Recent advances in nanotechnology are providing new possibilities for medical imaging and sensing. Gold nanostructures, for example, can enhance the fluorescence of marker dyes that are commonly used to detect biomolecules and diagnose specific diseases.
Now, Ping Bai at the A*STAR Institute of High Performance Computing, Singapore, and co-workers have developed a fast and inexpensive way to fabricate arrays of gold nanoholes1. The researchers have shown that sensor chips built using these nanostructures can accurately detect cancer-related molecules in blood and are small enough to be used in portable medical devices.
Nanohole arrays are designed so that incident light of certain wavelengths will induce large-scale oscillations of the gold electrons, known as localized surface plasmon resonance (SPR). The localized SPR focuses the absorbed light energy to enhance fluorescence (see image).
“Commercial SPR systems are already used in hospital laboratories, but they are bulky and expensive,” says Bai. “We would like to develop small, handheld devices for on-the-spot clinical use. This requires localized SPR, for which we need nanohole arrays.”
Previously, nanohole arrays have been created using electron-beam lithography (EBL), which is expensive and time consuming. Bai and co-workers used EBL to create a nickel mold and then used the mold to print nanohole patterns onto a photoresist material. The researchers made the nanostructures by evaporating gold onto the patterned structure before peeling off the photoresist material. Because the nickel mold can be reused many times, this method — called nano-imprinting — can produce large numbers of gold nanohole arrays.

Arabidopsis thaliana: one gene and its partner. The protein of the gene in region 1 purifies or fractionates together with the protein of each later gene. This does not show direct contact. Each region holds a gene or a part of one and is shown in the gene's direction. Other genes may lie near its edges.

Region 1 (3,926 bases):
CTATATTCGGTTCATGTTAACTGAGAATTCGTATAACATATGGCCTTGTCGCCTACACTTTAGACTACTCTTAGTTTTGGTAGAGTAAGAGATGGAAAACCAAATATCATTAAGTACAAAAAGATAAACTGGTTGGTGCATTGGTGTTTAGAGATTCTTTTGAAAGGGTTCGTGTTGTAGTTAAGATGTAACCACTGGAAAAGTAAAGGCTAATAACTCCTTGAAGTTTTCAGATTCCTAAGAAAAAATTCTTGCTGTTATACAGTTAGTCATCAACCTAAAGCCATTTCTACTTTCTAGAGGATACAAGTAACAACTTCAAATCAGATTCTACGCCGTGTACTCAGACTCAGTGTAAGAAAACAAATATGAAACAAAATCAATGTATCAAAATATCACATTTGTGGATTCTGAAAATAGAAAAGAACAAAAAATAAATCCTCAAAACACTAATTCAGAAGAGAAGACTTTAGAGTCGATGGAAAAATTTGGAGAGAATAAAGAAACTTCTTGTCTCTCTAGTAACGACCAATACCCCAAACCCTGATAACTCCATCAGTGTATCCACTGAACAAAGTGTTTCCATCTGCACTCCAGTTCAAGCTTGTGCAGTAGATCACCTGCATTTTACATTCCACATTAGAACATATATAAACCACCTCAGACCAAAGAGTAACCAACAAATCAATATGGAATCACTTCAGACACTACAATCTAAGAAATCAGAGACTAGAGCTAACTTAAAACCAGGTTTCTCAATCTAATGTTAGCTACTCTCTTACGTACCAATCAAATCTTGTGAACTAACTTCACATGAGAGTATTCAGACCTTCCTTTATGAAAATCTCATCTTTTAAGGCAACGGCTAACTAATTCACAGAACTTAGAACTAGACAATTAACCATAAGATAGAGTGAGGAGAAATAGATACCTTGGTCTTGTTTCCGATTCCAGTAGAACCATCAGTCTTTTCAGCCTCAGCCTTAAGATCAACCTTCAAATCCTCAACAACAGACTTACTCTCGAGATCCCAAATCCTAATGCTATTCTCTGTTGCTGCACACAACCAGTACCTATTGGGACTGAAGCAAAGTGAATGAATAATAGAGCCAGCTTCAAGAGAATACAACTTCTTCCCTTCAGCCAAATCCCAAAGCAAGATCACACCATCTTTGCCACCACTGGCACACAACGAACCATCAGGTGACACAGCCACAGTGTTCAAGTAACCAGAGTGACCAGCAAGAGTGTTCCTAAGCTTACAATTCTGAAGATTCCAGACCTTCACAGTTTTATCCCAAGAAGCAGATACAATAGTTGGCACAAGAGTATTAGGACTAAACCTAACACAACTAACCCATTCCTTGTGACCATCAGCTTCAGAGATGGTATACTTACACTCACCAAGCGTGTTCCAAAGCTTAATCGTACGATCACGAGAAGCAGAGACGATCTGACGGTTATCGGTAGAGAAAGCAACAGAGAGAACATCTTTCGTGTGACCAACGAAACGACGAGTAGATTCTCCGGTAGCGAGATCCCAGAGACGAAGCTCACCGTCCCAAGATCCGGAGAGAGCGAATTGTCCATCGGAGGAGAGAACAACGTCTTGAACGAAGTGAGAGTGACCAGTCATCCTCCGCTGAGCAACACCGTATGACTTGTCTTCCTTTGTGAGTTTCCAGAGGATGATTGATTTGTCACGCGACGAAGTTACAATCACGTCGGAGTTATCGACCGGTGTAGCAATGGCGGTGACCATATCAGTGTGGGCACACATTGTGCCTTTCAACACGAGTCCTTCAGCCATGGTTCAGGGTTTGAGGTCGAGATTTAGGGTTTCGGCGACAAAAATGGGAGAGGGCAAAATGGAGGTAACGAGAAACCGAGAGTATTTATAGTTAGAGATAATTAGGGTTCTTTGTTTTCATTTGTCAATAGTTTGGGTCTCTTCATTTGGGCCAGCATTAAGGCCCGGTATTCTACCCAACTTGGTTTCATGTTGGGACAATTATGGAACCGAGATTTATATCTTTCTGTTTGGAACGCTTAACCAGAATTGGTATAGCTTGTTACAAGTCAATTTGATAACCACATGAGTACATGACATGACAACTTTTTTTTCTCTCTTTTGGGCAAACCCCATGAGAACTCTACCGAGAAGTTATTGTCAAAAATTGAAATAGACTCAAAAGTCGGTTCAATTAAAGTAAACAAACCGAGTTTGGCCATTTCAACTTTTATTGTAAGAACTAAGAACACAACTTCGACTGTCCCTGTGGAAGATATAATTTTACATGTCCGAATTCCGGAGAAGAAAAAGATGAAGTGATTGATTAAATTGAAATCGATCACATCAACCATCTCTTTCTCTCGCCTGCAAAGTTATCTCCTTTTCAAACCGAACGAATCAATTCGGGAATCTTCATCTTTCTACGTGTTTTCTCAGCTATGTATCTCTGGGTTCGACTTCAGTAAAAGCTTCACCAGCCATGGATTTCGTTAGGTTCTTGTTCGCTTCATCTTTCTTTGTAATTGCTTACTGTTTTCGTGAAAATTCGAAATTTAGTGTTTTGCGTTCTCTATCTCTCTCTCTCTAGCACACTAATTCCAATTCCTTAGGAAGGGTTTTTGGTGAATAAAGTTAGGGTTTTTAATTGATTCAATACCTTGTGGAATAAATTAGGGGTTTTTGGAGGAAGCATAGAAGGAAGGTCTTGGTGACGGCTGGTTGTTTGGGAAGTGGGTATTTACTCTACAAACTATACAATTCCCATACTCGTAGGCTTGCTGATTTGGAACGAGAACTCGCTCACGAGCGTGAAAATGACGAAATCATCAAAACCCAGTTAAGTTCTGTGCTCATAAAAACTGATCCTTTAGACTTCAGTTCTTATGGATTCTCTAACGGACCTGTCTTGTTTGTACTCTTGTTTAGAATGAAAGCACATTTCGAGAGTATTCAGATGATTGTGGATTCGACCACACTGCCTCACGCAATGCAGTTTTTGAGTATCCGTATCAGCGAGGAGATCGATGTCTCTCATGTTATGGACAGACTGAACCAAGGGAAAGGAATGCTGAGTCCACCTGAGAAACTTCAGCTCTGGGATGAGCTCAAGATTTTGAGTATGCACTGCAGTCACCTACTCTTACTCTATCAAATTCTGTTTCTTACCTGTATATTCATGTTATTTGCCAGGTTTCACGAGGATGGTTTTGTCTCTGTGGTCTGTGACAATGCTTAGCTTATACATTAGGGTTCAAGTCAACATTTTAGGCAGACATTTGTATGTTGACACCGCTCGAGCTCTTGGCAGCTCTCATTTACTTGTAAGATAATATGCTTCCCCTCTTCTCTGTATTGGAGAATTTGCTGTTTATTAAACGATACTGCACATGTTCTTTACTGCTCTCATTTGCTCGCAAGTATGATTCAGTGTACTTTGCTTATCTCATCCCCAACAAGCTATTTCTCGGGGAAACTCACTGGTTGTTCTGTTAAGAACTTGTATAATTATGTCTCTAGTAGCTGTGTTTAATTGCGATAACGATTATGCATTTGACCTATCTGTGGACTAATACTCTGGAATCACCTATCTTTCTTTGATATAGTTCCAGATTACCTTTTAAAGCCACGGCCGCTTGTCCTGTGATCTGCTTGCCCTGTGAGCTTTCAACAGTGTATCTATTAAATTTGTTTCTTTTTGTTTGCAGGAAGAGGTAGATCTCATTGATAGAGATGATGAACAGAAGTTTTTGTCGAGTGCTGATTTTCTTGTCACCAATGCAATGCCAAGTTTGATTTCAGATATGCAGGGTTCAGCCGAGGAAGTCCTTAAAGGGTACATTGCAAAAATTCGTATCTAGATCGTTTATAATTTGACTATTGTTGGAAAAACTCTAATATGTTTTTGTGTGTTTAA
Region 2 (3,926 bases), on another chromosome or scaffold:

“We fabricated arrays of 140 nanometer-square nanoholes with very few defects,” says Bai. As a first demonstration, the researchers showed that a sensor chip made with their nanohole arrays could detect prostate cancer antigens in blood, and was ten times more sensitive than an identical device that used a gold film without nanoholes. Optimizing the chip design would further improve the sensitivity, Bai notes.
The team believes that these chips could be incorporated into cheap and portable point-of-care devices for rapid diagnosis of diseases such as dengue fever. “The microfluidic cartridge built using our nanohole arrays is about the size of a credit card,” says Bai. “In the future, we hope to build detectors that use very simple light sources, such as LEDs, and simple detectors similar to smartphone cameras. These devices will have widespread applications across medical science and could even be used to detect contaminants in food, water or the air.”
The A*STAR-affiliated researchers contributing to this research are from the Institute of High Performance Computing, Institute of Materials Research and Engineering and Singapore Institute of Manufacturing Technology